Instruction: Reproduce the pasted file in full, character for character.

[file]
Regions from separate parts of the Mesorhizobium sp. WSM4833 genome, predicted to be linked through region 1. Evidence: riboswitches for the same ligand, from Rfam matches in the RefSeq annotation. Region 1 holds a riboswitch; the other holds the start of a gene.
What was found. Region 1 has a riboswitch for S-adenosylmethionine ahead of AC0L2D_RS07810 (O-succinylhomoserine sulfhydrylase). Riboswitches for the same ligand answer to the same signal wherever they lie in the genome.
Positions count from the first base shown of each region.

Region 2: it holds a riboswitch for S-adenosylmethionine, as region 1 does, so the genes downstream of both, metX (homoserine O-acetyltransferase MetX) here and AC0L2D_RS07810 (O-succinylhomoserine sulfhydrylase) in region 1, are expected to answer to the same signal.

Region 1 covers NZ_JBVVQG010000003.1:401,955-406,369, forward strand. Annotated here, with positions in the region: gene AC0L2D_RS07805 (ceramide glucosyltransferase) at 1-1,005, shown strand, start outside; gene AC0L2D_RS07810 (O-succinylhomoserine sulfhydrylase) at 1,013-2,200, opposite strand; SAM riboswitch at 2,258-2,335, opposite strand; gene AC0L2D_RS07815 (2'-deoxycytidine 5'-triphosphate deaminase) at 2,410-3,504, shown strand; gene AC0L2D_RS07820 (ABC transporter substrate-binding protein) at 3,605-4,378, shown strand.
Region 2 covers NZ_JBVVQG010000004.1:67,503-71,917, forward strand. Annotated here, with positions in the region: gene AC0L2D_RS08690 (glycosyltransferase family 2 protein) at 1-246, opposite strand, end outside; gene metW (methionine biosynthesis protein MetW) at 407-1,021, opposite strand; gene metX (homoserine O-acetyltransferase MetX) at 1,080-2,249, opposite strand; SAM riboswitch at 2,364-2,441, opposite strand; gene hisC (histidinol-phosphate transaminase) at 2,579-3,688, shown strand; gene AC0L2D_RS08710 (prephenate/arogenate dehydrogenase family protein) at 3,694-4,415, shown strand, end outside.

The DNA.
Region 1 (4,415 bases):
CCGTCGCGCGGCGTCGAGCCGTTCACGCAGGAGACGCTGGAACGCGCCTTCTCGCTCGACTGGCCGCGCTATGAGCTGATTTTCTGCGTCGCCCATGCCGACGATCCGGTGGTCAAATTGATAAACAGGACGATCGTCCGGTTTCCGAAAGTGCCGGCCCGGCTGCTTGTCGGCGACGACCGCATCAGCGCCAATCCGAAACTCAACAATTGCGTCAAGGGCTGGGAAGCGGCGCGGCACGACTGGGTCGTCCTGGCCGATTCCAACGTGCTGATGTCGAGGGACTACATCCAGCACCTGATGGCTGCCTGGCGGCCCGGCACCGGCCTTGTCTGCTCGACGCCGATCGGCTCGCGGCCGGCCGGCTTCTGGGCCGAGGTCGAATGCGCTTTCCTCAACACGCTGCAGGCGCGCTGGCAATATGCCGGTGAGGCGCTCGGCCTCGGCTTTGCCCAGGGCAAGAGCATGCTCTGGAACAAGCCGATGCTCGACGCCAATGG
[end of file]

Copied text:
Regions from separate parts of the Mesorhizobium sp. WSM4833 genome, predicted to be linked through region 1. Evidence: riboswitches for the same ligand, from Rfam matches in the RefSeq annotation. Region 1 holds a riboswitch; the other holds the start of a gene.
What was found. Region 1 has a riboswitch for S-adenosylmethionine ahead of AC0L2D_RS07810 (O-succinylhomoserine sulfhydrylase). Riboswitches for the same ligand answer to the same signal wherever they lie in the genome.
Positions count from the first base shown of each region.

Region 2: it holds a riboswitch for S-adenosylmethionine, as region 1 does, so the genes downstream of both, metX (homoserine O-acetyltransferase MetX) here and AC0L2D_RS07810 (O-succinylhomoserine sulfhydrylase) in region 1, are expected to answer to the same signal.

Region 1 covers NZ_JBVVQG010000003.1:401,955-406,369, forward strand. Annotated here, with positions in the region: gene AC0L2D_RS07805 (ceramide glucosyltransferase) at 1-1,005, shown strand, start outside; gene AC0L2D_RS07810 (O-succinylhomoserine sulfhydrylase) at 1,013-2,200, opposite strand; SAM riboswitch at 2,258-2,335, opposite strand; gene AC0L2D_RS07815 (2'-deoxycytidine 5'-triphosphate deaminase) at 2,410-3,504, shown strand; gene AC0L2D_RS07820 (ABC transporter substrate-binding protein) at 3,605-4,378, shown strand.
Region 2 covers NZ_JBVVQG010000004.1:67,503-71,917, forward strand. Annotated here, with positions in the region: gene AC0L2D_RS08690 (glycosyltransferase family 2 protein) at 1-246, opposite strand, end outside; gene metW (methionine biosynthesis protein MetW) at 407-1,021, opposite strand; gene metX (homoserine O-acetyltransferase MetX) at 1,080-2,249, opposite strand; SAM riboswitch at 2,364-2,441, opposite strand; gene hisC (histidinol-phosphate transaminase) at 2,579-3,688, shown strand; gene AC0L2D_RS08710 (prephenate/arogenate dehydrogenase family protein) at 3,694-4,415, shown strand, end outside.

The DNA.
Region 1 (4,415 bases):
CCGTCGCGCGGCGTCGAGCCGTTCACGCAGGAGACGCTGGAACGCGCCTTCTCGCTCGACTGGCCGCGCTATGAGCTGATTTTCTGCGTCGCCCATGCCGACGATCCGGTGGTCAAATTGATAAACAGGACGATCGTCCGGTTTCCGAAAGTGCCGGCCCGGCTGCTTGTCGGCGACGACCGCATCAGCGCCAATCCGAAACTCAACAATTGCGTCAAGGGCTGGGAAGCGGCGCGGCACGACTGGGTCGTCCTGGCCGATTCCAACGTGCTGATGTCGAGGGACTACATCCAGCACCTGATGGCTGCCTGGCGGCCCGGCACCGGCCTTGTCTGCTCGACGCCGATCGGCTCGCGGCCGGCCGGCTTCTGGGCCGAGGTCGAATGCGCTTTCCTCAACACGCTGCAGGCGCGCTGGCAATATGCCGGTGAGGCGCTCGGCCTCGGCTTTGCCCAGGGCAAGAGCATGCTCTGGAACAAGCCGATGCTCGACGCCAATGG